Surely, we have all seen space movies before, like "Interstellar," directed by Christopher Nolan, "The Martian," directed by Ridley Scott or "Gravity," directed by Alfonso Cuaron. "Ad Astra," meaning "To the Stars," is the newest film in this genre. Directed by James Gray, who has four features that competed for the Palme d'Or at the Cannes Film Festival, and starring Brad Pitt, the movie is about an astronaut who breaks off all his relations including his marital bond and leaves for a journey to the outer reaches of space to look for his astronaut father who went on a mission to Neptune, on a mission called the Lima Project, and never returned.
In the story, an electrical surge from an area close to Neptune has spread and is threatening the entire universe. It is believed that the father of Roy McBride, played by Pitt, who has become a legend with the Lima Project, is still alive in this area, causing the surge. Hereupon, Roy is called for a mission to find out whether his father is alive and to save the world by stopping the surge.
Pitt had said about the movie online: "It's a gutsy film." Indeed, I agree with the fabulous actor, but the reason why I also find it gutsy is not that it brings the bold space journey of an astronaut experiencing existential horrors while all alone on the road - it is gutsy because it bravely focuses on the theme of the father and son relationship. You see the pain that Roy felt after his father left along with the feelings of this separation on him. Moreover, he is stuck between becoming like his father and afraid to become like him while discovering who his father was during the search for him in space. Hence, while action exists in the movie, Gray does not keep it as the main focus alone. This is what makes the film different from other space movies.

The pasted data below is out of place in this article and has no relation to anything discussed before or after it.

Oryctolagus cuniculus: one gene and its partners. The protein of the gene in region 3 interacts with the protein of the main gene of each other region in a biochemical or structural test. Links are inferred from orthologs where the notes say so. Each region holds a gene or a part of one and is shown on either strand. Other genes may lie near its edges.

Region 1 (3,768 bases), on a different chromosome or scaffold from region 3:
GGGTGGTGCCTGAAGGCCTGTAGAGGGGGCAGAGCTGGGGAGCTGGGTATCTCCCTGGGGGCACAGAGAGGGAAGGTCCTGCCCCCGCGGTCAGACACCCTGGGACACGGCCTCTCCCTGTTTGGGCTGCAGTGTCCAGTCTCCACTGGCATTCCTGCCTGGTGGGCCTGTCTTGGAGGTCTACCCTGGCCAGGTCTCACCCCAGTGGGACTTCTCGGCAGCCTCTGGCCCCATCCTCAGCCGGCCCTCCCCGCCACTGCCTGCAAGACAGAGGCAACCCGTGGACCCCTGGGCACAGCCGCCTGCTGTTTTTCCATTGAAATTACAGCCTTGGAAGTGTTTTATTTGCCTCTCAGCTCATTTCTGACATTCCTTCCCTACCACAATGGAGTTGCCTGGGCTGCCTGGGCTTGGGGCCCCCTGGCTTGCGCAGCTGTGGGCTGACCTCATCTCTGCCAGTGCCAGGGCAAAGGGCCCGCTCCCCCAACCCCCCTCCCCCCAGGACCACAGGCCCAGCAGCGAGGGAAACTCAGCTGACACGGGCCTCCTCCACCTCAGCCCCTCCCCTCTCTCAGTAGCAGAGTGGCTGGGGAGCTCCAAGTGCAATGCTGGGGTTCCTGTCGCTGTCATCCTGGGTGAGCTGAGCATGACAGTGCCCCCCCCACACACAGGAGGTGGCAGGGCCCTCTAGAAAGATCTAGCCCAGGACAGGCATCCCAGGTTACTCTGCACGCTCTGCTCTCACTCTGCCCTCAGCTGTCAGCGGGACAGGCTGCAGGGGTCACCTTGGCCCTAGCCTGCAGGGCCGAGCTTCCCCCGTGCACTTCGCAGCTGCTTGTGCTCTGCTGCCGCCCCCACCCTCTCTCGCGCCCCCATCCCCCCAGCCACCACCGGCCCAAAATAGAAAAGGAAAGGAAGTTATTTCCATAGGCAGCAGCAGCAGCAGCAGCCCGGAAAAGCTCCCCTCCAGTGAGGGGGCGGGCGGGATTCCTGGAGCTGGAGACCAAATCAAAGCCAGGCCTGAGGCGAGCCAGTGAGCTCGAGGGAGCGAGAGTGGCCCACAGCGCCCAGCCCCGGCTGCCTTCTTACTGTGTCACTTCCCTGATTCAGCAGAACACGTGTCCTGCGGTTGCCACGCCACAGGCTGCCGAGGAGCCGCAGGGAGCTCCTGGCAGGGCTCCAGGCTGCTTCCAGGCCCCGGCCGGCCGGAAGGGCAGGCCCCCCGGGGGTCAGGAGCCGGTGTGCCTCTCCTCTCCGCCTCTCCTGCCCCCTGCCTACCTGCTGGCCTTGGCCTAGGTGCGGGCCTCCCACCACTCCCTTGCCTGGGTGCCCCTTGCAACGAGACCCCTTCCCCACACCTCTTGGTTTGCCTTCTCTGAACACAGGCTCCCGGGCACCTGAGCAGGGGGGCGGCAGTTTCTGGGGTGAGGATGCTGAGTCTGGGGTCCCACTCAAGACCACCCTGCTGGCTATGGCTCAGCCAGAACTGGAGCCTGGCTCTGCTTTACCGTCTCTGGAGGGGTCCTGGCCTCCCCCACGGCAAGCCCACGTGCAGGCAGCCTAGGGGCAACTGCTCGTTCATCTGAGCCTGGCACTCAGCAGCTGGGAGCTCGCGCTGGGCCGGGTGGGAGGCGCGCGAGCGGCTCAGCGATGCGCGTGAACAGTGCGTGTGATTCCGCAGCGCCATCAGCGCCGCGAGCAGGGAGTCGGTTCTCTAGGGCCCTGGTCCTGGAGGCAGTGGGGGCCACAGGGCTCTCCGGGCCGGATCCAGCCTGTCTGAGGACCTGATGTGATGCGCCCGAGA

If you are looking for a film with incredible, jaw-dropping scenes in space that lead you into a fantastic adventure, you may be disappointed. I will say that the atmosphere created in the movie is brilliant and the sci-fi effects are very much on point. While watching it there are no big gaps in the film, even if sometimes you may see far-fetched things. However, the film, unlike other space odysseys, also focuses on human drama. It is a production revolving around intense feelings with fewer action sequences.
Following up after "Once Upon a Time in Hollywood," Brad Pitt, once again rises as a star by creating an actual connection with the character. As an astronaut, he has to be calm and pass psychological evaluations to go on a mission, and Pitt really holds himself back to reflect this character in the movie. He perfectly plays this introvert character's deadlocks. You feel pity for him and really want him to be good. I should confess that my admiration for the actor increases after every movie of his.
All in all, "Ad Astra" is a movie that is worth seeing for its scientific and dramatic aspects. I am no science major; I cannot criticize the movie elaborately on the scientific aspects. But I can say that the movie does not offer incoherent logical errors or has scenes that question your rationality. The strongest part of the film is that it makes you feel, and this is a result of Gray and Pitt's talent.
If you expect a real, exciting quest in the movie, I understand. For me, the drama is also very impressive because I do not always look for excitement in these genres. On the contrary, I think feelings add zest to them. Therefore, all I can say is: do not expect to enjoy a standard breathtaking adventure and keep in mind that a drama is also waiting for you with "Ad Astra."
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